Hakim Ziyech was asked to rate the superb goal he scored on Sunday against Tottenham Hotspur. Smiling, he gave it a 10 out of 10, although not before he had gone through its possible flaws and the element of gamble he felt when he had unleashed the shot.
Until his left-foot strike dipped late to beat and confound Spurs goalkeeper Hugo Lloris, Ziyech suspected the effort - struck from close to the edge of the opposition penalty box - might be on its way over the crossbar. So, watching from the technical area, did Thomas Tuchel, his manager.
Ziyech had already put in a performance, in the 2-0 victory, that would rank high in anybody’s marks-out-of-ten - for the consistent quality of the crosses, the confidence in his one-on-one duelling, and capped by the opening goal. It bore the Ziyech trademark, coming at the end of a teasing dribble, and a typical cut inside from the right onto his magic wand of a left foot.
Afterwards, he heard praise from Tuchel. “One of his best matches,” said the German, “taking risks where it was possible to take risks, very reliable on the ball in moments where it is necessary. The work rate was outstanding - you can always rely on him on work rate and counter-pressing. So yes, well done.”
There was also applause, directed at Ziyech, by Romelu Lukaku to salute the brilliance of one of his centres, delivered left to right, which struck a contrast with the much-replayed images of Lukaku and Ziyech arguing about a missed pass during the previous match against Brighton. Ziyech scored in that 1-1 draw, too, though his celebrations were notably muted.
Fact is, Ziyech ought, by most logic, to be somewhere else right now and not supplying four points in as many days to Chelsea’s bid to stay in the Premier League title race. He would, until a few months ago, have expected to start 2022, a World Cup year, by contributing vitally to his country’s campaign to secure a first Africa Cup of Nations title of this century.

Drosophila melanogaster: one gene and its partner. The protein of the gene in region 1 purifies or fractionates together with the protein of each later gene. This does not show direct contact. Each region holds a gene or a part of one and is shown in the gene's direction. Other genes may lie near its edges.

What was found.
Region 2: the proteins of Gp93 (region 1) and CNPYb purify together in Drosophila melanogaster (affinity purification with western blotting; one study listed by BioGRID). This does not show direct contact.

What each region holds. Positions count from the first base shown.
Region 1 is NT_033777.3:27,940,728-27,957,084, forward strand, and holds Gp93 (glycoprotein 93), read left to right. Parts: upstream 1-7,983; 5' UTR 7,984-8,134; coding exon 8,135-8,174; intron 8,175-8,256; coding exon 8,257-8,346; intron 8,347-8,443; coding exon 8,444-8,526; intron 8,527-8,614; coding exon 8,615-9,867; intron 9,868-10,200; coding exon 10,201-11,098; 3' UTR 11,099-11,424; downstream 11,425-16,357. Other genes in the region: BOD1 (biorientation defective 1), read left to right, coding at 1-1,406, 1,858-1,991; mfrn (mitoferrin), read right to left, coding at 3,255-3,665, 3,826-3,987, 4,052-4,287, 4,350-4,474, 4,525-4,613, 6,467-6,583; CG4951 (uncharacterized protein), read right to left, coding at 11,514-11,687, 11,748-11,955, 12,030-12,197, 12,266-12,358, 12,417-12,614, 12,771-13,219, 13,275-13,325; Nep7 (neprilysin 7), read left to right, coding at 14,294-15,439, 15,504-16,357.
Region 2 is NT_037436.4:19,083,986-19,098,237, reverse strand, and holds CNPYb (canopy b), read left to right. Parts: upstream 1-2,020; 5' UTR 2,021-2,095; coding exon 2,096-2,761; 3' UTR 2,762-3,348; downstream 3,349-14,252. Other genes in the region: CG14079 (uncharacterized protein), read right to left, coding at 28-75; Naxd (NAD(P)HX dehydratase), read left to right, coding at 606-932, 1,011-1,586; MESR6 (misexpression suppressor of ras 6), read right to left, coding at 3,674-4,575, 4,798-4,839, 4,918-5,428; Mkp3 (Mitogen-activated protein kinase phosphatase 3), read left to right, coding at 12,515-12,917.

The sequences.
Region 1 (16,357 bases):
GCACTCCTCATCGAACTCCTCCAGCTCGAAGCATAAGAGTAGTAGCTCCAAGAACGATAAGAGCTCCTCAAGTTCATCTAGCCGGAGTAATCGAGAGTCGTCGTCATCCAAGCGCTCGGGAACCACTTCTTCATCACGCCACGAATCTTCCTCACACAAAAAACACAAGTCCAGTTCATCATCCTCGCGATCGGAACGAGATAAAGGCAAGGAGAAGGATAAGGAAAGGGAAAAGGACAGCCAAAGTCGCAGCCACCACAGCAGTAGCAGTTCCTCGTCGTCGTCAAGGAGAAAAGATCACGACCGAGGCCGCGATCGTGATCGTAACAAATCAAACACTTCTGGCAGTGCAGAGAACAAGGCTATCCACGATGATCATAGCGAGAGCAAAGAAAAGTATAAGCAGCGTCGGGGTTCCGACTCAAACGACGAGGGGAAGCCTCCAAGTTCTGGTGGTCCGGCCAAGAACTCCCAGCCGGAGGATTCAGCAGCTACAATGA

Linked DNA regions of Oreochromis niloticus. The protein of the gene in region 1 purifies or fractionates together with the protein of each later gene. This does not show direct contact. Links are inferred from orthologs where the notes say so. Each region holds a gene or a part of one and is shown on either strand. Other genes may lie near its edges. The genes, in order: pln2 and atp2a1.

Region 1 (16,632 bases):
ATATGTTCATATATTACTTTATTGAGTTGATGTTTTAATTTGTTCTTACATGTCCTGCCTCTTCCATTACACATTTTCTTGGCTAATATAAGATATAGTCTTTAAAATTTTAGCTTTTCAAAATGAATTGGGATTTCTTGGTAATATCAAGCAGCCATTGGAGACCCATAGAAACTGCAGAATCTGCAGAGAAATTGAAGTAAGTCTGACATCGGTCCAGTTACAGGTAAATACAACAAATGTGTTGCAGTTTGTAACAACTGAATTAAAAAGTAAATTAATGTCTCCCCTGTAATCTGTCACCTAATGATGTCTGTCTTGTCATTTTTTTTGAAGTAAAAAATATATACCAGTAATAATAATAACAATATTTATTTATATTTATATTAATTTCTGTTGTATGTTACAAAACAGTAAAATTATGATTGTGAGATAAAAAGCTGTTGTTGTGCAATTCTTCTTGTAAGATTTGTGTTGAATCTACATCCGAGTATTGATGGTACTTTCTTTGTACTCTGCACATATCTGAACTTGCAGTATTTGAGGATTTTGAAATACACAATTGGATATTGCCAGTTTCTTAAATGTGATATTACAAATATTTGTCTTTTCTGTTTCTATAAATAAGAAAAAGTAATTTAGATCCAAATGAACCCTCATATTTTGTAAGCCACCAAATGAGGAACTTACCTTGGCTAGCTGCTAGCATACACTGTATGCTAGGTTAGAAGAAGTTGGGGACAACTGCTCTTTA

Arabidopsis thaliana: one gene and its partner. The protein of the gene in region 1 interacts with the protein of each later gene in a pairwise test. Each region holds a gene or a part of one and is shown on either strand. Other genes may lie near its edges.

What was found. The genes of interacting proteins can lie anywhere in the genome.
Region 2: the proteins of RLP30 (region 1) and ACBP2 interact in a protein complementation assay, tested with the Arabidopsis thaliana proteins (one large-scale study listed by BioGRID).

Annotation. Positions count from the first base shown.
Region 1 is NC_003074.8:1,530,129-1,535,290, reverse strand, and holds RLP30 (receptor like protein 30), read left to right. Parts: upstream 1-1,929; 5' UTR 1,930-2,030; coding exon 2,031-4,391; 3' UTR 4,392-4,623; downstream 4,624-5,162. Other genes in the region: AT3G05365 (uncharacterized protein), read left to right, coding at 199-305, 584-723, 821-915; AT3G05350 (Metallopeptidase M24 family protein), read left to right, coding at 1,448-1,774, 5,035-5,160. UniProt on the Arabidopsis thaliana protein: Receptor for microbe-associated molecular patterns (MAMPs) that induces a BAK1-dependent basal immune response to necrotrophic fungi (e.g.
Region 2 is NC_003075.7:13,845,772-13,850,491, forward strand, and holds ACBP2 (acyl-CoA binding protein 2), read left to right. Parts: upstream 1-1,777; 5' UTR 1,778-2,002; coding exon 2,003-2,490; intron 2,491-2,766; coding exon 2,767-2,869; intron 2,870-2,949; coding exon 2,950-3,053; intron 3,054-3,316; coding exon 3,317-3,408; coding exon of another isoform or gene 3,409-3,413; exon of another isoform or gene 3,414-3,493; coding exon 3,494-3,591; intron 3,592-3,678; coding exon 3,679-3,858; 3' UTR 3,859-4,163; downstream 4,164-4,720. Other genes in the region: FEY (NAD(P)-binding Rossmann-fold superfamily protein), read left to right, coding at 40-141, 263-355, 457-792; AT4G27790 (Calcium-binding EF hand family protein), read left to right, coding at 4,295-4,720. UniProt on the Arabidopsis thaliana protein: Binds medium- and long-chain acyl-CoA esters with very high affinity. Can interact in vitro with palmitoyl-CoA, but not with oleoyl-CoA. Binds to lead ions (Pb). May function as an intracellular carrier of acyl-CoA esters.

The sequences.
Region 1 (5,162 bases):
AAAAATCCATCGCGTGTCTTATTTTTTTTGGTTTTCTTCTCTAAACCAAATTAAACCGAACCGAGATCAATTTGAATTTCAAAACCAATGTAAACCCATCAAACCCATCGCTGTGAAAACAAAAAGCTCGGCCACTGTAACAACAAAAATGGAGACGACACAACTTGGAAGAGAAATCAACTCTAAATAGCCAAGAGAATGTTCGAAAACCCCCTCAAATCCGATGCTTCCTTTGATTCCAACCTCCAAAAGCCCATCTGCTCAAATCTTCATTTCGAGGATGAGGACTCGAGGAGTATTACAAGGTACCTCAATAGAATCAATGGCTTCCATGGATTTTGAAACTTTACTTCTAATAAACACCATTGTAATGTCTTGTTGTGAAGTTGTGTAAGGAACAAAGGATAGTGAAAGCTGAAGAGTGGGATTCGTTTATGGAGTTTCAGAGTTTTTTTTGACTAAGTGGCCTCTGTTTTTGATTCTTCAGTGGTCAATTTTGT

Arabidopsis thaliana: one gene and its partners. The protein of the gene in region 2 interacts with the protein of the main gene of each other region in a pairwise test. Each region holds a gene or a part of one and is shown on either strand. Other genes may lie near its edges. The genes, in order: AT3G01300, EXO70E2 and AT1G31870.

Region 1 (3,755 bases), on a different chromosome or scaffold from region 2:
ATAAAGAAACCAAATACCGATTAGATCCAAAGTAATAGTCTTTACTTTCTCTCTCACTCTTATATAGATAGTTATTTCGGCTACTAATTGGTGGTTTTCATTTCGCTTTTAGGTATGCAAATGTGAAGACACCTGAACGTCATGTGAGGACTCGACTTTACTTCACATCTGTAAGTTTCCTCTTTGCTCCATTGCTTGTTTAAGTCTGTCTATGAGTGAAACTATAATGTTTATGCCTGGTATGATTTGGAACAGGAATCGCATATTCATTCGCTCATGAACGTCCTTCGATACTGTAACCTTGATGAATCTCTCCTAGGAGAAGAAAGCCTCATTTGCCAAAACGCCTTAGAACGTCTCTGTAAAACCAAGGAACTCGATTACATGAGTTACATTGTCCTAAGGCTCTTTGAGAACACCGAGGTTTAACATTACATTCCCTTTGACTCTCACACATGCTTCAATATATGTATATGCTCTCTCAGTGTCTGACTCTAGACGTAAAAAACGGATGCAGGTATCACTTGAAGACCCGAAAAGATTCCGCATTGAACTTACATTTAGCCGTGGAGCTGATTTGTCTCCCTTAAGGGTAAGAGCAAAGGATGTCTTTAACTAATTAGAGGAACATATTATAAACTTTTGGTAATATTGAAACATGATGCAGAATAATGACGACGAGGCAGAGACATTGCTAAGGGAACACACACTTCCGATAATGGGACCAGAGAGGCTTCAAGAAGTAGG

But Morocco, for whom 28-year-old Ziyech has 40 caps, embark on the knockout phase of the tournament against Malawi in Yaounde, Cameroon on Tuesday without him.
At issue is not an attritional club-versus-country row of the type that coloured the lead-up to this Cup of Nations, but a manager-against-superstar impasse that has lasted since September when Vahid Halilhodzic, the head coach of Morocco, publicly criticised Ziyech.
“His behaviour during the last two international gatherings has not been what it should be for an international player,” said Halilhodzic, citing a shortfall in commitment at training.
He was referencing the pair of international dates, last March and last June, in between which Ziyech won the Champions League title with Chelsea and contributed crucially to his club’s reaching the FA Cup final. In the past he has captained Morocco; the country has no higher-profile player.
Has he been missed since the exile began? Halilhodzic could point to a record of eight victories and a draw from the nine World Cup-qualifying or Afcon matches since Ziyech was dropped, and the 25 goals Morocco have scored in that run.
He might add that two of Morocco’s goals in Cameroon have been scored by Sofiane Boufal, a player who in the past sometimes seemed overshadowed by Ziyech, a fellow winger, in the national team’s set-up.
But observers of Morocco’s tentative start to the Nations Cup did note an inconsistency in the quality of the final pass, particularly from set-pieces, which are a Ziyech forte. Then Achraf Hakimi stepped up with a stunning free-kick to maintain their unbeaten run, and seal the 2-2 draw with Gabon that completed the group phase.
Speaking ahead of the last-16 meeting with Malawi, Halilhodzic was not ready to be distracted by what the absent Ziyech might be achieving in distant London. But he did stress the virtues of “solidarity, self-sacrifice and the ability to suffer.”
“I know African football,” said Halilhodzic, who is at his third Cup of Nations, having taken Ivory Coast to a quarter-final in 2010 and Algeria to a disappointing group-stage exit in 2013. “I know that to go far at an Afcon you need determination, concentration and discipline.”
Hakimi, the Paris Saint-Germain right-back, will undergo late fitness tests to assess his readiness to take on Malawi, underdogs ranked 119th in the world by Fifa, and 31st in Africa. Morocco are the continent’s second best team on those rankings, but Halilhodzic warned: “I don’t agree with anyone who has us as favourites.
“We’re up against a team who play good football and have great desire. Look at the history. In the last Afcon Morocco went home at exactly this stage.” They were beaten, on penalties, by Benin. “There are no small or easy opponents in Africa.” But there are major stars watching from afar with interest.